Full Time vs. Part Time Student: Which Is Right for You?

By Joy Cromwelle
Edited by Briana Sukert
Updated on April 14, 2024
Edited by Briana Sukert
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Explore the pros and cons of being a full time vs part time student. Find out which option suits your availability, goals, and responsibilities.

If the idea of going back to school is on your mind, one of your first decisions may be to address the issue of being a full time vs. part time student.

Full Time vs. Part Time Student

Full-time students may complete their studies sooner, but part-time students may find it easier to balance work and school.

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There are benefits to each approach, so what’s best for one student might not be the top choice for another. It may help to take a look at the pros and cons of part-time vs. full-time enrollment to decide which is the right one for you.

What’s the Difference Between Full Time vs. Part Time Student Hours?

college students on campus

When looking at the difference between full-time versus part time students, the first thing to consider is: How do college credits work?

Full-time students typically sign up to take 12 or more credit hours per semester. That usually entails taking 4 or more classes at a time. The more classes you complete per semester, the sooner you may be able to graduate.

If your goal is to finish your program within the standard 4 year timeframe, it’s strategic to take at least 15 full time credit hours per semester. You can usually get 15 credits by signing up for 5 classes.

Anything less than 12 credits per semester will often qualify you for part-time status. That typically involves taking 3 or fewer courses at a time. To be eligible for federal financial aid like grants and loans, you may need to take at least 6 credits—around 2 classes—per semester.

Some schools use a different system than semester credit hours. For example, they may assign their courses quarter credits instead of standard credits. Alternatively, they may use a fast-track calendar with 6 week or 8 week terms instead of full 16 week semesters.

If any of those scenarios apply to your school, you may want to inquire about how those credits compare to semester hours. That knowledge may help you register for the correct number of classes to meet your financial aid and graduation goals.

Should I Attend College as a Full-Time or Part Time Student?

college students studying together

Full-time vs. part-time enrollment is a personal decision that should take into account your availability, your responsibilities, and your goals.

What works for you might not be the best approach for someone else, so you may want to weigh the benefits and drawbacks of each approach for yourself.

Attend College Full Time

  • Plenty of availability. If there’s space in your schedule to devote a good portion of each week to studies, then you may be a good candidate for full-time enrollment.
  • Immediate goals. The heavier your class load is, the sooner you’ll likely accomplish your goal of graduating.
  • Focused attention. If multitasking isn’t your strong suit, you might appreciate having college as your primary responsibility instead of trying to juggle work and school.

Attend College Part Time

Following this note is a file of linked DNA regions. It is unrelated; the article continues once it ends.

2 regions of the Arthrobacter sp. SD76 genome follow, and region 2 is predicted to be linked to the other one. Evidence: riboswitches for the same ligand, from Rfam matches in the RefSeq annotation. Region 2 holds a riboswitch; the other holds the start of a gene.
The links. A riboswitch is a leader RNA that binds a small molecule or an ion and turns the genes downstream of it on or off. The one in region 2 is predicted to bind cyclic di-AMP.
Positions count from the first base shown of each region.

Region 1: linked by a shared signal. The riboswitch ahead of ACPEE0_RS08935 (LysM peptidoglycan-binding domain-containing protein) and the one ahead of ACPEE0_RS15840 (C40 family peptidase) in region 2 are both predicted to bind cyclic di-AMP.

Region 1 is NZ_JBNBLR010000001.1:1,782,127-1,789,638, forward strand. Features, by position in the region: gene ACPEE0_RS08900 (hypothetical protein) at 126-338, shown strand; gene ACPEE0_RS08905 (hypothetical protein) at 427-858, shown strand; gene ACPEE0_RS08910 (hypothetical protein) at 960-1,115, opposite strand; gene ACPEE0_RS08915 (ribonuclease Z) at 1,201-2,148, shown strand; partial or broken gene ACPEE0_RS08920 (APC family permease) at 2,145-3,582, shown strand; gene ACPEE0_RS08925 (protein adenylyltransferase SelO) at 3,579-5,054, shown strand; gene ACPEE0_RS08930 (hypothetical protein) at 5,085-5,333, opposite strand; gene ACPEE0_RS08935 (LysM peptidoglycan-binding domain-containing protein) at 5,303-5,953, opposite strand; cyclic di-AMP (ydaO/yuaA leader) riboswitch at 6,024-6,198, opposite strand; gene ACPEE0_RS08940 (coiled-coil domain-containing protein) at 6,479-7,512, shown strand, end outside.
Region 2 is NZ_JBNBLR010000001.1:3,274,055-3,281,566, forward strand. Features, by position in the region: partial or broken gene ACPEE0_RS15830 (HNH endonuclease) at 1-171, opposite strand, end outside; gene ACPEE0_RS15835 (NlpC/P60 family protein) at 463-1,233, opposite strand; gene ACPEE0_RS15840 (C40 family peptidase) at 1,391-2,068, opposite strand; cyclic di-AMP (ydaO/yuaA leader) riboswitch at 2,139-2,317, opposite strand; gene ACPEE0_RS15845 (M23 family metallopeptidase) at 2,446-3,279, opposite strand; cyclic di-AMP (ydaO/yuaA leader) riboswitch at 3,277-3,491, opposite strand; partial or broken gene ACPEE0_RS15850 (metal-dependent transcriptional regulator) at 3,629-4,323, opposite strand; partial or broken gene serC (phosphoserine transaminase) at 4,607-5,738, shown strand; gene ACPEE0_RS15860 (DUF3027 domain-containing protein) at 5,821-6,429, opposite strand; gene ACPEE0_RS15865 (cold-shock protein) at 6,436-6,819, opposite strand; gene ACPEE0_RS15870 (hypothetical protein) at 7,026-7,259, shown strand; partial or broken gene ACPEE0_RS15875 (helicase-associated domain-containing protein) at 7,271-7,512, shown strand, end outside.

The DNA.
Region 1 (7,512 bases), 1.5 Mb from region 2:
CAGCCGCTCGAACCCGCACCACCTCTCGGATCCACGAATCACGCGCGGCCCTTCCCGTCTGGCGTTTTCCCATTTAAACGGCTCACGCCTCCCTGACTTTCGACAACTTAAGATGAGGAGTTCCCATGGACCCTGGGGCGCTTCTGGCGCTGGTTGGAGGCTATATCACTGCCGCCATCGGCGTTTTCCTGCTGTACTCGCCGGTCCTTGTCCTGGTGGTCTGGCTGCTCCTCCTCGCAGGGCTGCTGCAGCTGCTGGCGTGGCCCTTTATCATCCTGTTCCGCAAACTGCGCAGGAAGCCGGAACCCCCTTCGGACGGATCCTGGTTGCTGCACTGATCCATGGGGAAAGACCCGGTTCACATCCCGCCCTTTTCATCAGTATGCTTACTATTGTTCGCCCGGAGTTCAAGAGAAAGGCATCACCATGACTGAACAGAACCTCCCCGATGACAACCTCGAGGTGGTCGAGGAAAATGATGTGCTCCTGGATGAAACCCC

• Work and family commitments. For those who need to share their study time with responsibilities at work or home, part-time college might be the solution.
  • Patience for the end goal. Part-time may work well for you if you don’t mind waiting a while to be ready for graduation.
  • Determined spirit. Part-time enrollment often takes longer and requires more multitasking, so determined, self-motivated students are most likely to succeed.

Both approaches are valid and may lead to respected, accredited degrees. Some universities even offer part time PhD programs for students wishing to go all the way through a doctoral program.

Pros and Cons of Being a Full Time vs. Part Time Student

Full Time Student Part Time Student
  •  Typically able to graduate in less time
  • May qualify for more financial aid opportunities, such as more scholarships or larger grants
  • Might have a more immersive experience since most of your attention is focused on coursework
  • Easier to keep working a full-time job or taking care of things at home
  • May receive more financial support from your employer
  • May try out new skills and ideas in your workplace right away
  • May necessitate taking time off work or recruiting more family support
  • Quitting work or reducing your hours may lead to lost wages
  • May have to wait until after graduation to start implementing new ideas in the workplace
  • Usually requires a longer time commitment before graduation
  • May not qualify for as much grant money or as many scholarship opportunities
  • May be difficult to split your focus between work, home, school, and social life

Financial Aid for Full Time Students

Full-time college students are often eligible for state or federal financial aid. To get started with the process of securing tuition help, you can fill out the Free Application for Federal Student Aid (FAFSA).

Depending on your need, you might qualify for low-interest loans, work-study programs, or grants. Full-time students may receive higher grant money than part-time students. Many scholarship programs are targeted at full-time scholars. Also, your workplace may be willing to chip in toward your tuition costs.

Financial Aid for Part Time Students

Financial Aid for Part Time Students